Mac Lab Report

Fighting Spam with Bayesian Filtering

- 2003.02.27

My recent article on spam filtering led reader Lee Williams to send me this message.

A slight variant on your suggestion is based in AI, and it's called bayesian classification. Rather than having the user explain to the machine every keyword it wants to flag, the bayesian classifier simply assigns probabilities to each (word, phrase) based on what class you put the email in. Then, when it sees another email, it is able to use these probabilities to estimate the class it belongs in. It's actually a lot simpler than having the enduser manually create these filters.

Paul Graham discusses this in his "plan for spam".

The key element in both solutions is that they are completely customizable. The existence of individual filters would not necessarily eliminate 100% of spam to each person, but in the aggregate it would mean that each email reaches considerably fewer people, thereby hopefully making it at least somewhat less cost-effective.

That article is good reading. I think it would be something I would definitely try. An email client with such filtering would be a great hit, in my opinion. [Editor's note: Apple's Mail client in OS X 10.2 includes a Bayesian filter. I've been using it for over a month and am still training it. dk]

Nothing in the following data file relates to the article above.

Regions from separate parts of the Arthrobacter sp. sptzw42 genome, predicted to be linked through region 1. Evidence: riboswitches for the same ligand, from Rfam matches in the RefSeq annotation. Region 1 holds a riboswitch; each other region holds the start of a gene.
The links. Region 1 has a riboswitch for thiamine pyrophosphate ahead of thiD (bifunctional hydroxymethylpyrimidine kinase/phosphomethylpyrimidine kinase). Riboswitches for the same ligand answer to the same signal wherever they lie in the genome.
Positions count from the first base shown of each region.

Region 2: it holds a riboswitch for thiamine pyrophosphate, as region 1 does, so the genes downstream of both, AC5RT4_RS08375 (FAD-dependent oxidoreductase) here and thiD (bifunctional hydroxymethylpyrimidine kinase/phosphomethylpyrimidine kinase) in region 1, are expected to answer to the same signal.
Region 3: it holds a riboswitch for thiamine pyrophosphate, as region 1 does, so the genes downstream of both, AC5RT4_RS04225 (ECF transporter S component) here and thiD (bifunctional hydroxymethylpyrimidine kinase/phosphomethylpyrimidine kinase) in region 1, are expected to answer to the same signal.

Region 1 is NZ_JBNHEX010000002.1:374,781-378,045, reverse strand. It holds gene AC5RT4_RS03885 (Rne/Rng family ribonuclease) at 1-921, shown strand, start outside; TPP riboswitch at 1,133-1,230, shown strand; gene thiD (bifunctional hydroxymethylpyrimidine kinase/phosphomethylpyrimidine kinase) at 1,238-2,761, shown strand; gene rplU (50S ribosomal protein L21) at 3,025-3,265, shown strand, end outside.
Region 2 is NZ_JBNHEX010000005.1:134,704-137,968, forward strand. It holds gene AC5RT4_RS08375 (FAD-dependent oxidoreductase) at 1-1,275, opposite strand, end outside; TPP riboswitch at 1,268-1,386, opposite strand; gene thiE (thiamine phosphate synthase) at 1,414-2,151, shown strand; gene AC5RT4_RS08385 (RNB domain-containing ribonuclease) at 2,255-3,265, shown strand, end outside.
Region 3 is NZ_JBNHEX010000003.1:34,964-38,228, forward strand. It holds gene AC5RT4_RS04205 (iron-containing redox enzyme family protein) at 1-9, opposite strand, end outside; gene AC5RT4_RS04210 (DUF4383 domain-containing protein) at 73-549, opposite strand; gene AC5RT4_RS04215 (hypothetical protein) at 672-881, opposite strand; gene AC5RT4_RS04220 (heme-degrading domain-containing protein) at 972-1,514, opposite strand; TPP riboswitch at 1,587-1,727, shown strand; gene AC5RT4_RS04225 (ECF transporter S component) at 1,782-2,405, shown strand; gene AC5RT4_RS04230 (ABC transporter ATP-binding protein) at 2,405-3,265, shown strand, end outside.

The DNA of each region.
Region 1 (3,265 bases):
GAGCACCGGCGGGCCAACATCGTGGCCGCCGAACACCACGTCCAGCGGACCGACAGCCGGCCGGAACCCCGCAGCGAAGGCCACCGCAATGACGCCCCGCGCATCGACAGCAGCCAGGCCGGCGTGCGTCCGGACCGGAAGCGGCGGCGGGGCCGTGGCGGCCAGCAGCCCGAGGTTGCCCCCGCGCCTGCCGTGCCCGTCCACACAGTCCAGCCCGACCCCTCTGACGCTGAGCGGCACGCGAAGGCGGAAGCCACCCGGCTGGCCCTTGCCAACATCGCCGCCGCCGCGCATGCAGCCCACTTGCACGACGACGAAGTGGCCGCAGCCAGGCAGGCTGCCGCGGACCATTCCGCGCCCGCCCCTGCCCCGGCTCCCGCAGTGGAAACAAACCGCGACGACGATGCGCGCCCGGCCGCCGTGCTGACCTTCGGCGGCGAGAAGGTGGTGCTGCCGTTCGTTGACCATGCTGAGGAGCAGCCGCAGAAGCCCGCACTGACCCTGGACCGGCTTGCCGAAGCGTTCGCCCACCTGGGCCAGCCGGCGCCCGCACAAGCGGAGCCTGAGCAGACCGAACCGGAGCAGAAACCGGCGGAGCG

If we can write software that recognizes their messages, there is no way they can get around that.

- Paul Graham

I wonder if a combination of the traditional manual filtering and this would be even better. The manual filtering would allow you to set a rule for specific phrase or person (say your ex for example) which gives a 100% probability of being filtered.

One interesting point related to your statement about the email reaching fewer people - which he doesn't make either - is that if a user actually wanted to receive these emails - after all, someone must be responding to them - they'd like this filter, too, because they'd sort the spam they like into the "keep" folder.

Contrary to Graham's hypothesis, spam need not end. It would become highly targeted at those people most likely to respond to it. The rest of us would ignore it. If everyone had such filters, the things you're most interested in would be the only things that would get through.

Everyone would like this type of filtering. Haters of spam, responders of spam, and senders of spam.

Now for an even spookier thought - apply the same technology to a TiVo with voice recognition and filter your TV commercials the same way.

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is a longtime Mac user. He was using digital sensors on Apple II computers in the 1980's and has networked computers in his classroom since before the internet existed. In 2006 he was selected at the California Computer Using Educator's teacher of the year. His students have used NASA space probes and regularly participate in piloting new materials for NASA. He is the author of two books and numerous articles and scientific papers. He currently teaches astronomy and physics in California, where he lives with his twin sons, Jony and Ben.< And there's still a Mac G3 in his classroom which finds occasional use.

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